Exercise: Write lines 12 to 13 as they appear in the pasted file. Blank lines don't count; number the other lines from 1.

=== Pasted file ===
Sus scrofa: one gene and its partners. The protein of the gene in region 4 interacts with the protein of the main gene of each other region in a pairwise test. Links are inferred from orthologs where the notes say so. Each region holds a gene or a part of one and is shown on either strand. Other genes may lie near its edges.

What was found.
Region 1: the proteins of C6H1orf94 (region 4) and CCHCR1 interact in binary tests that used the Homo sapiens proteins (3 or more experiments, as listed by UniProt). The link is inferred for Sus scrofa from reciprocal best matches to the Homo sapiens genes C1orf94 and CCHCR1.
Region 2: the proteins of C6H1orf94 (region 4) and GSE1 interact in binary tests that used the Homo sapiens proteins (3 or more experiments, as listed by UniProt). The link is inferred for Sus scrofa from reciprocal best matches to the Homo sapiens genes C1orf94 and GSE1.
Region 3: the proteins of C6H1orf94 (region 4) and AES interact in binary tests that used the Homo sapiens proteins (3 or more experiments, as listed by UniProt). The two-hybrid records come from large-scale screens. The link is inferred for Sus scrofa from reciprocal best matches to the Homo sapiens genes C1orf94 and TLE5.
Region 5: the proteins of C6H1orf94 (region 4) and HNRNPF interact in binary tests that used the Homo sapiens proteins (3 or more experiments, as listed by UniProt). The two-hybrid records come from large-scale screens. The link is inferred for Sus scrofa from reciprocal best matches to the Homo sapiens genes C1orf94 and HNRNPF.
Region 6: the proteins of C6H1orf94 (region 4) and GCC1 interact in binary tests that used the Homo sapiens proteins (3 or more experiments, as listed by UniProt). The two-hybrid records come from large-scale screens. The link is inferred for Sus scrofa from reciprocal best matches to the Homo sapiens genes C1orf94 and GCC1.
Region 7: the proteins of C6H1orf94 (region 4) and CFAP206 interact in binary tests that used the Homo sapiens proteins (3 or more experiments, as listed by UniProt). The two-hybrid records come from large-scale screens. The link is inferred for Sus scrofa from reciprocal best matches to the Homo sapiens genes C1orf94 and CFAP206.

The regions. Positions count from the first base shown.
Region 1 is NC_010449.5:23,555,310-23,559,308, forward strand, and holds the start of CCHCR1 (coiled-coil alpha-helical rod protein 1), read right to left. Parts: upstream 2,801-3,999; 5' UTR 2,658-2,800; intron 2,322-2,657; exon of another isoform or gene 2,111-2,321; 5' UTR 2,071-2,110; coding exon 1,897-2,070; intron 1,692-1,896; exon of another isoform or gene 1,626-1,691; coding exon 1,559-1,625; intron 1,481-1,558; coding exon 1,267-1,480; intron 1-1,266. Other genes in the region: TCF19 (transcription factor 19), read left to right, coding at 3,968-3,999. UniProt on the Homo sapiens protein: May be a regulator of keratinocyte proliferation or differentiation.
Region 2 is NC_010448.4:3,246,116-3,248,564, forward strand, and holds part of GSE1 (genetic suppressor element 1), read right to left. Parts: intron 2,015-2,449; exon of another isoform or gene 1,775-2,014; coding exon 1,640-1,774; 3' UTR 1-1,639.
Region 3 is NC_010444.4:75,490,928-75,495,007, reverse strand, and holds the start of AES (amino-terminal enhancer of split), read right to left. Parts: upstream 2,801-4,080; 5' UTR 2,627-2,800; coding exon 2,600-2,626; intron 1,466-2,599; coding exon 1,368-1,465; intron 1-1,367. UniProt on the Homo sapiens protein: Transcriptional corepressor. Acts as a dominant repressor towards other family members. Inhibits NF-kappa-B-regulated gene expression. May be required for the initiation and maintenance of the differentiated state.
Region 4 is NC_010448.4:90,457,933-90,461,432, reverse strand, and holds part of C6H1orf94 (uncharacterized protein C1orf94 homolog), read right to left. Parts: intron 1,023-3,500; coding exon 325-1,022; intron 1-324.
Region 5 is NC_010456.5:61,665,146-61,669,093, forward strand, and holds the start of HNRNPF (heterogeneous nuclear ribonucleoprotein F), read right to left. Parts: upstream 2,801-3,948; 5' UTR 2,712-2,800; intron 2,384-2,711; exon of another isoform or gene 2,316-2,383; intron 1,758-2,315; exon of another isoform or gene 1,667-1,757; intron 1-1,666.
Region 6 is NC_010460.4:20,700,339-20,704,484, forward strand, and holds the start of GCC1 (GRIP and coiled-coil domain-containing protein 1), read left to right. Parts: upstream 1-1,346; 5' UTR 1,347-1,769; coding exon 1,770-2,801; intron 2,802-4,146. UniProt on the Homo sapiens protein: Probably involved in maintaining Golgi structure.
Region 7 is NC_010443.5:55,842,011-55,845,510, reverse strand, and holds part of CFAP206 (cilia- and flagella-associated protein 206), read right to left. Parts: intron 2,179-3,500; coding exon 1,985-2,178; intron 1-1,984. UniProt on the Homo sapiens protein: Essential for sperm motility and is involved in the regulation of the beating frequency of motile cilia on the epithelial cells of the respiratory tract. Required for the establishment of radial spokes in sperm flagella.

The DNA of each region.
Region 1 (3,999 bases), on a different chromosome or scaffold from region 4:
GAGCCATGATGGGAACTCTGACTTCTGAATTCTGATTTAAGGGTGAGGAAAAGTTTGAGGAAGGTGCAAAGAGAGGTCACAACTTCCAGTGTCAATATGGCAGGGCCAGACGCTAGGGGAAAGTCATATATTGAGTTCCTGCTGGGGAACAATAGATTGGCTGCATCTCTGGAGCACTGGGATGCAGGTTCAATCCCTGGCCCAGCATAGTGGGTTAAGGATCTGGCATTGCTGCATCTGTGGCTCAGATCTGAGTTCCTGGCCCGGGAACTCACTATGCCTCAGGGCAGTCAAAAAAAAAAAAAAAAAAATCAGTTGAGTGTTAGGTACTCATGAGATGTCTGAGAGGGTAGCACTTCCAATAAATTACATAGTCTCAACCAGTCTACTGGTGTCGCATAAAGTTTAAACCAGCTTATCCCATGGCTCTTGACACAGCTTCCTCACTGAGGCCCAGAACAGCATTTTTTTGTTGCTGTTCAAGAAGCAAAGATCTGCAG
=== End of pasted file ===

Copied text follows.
Region 3 is NC_010444.4:75,490,928-75,495,007, reverse strand, and holds the start of AES (amino-terminal enhancer of split), read right to left. Parts: upstream 2,801-4,080; 5' UTR 2,627-2,800; coding exon 2,600-2,626; intron 1,466-2,599; coding exon 1,368-1,465; intron 1-1,367. UniProt on the Homo sapiens protein: Transcriptional corepressor. Acts as a dominant repressor towards other family members. Inhibits NF-kappa-B-regulated gene expression. May be required for the initiation and maintenance of the differentiated state.
Region 4 is NC_010448.4:90,457,933-90,461,432, reverse strand, and holds part of C6H1orf94 (uncharacterized protein C1orf94 homolog), read right to left. Parts: intron 1,023-3,500; coding exon 325-1,022; intron 1-324.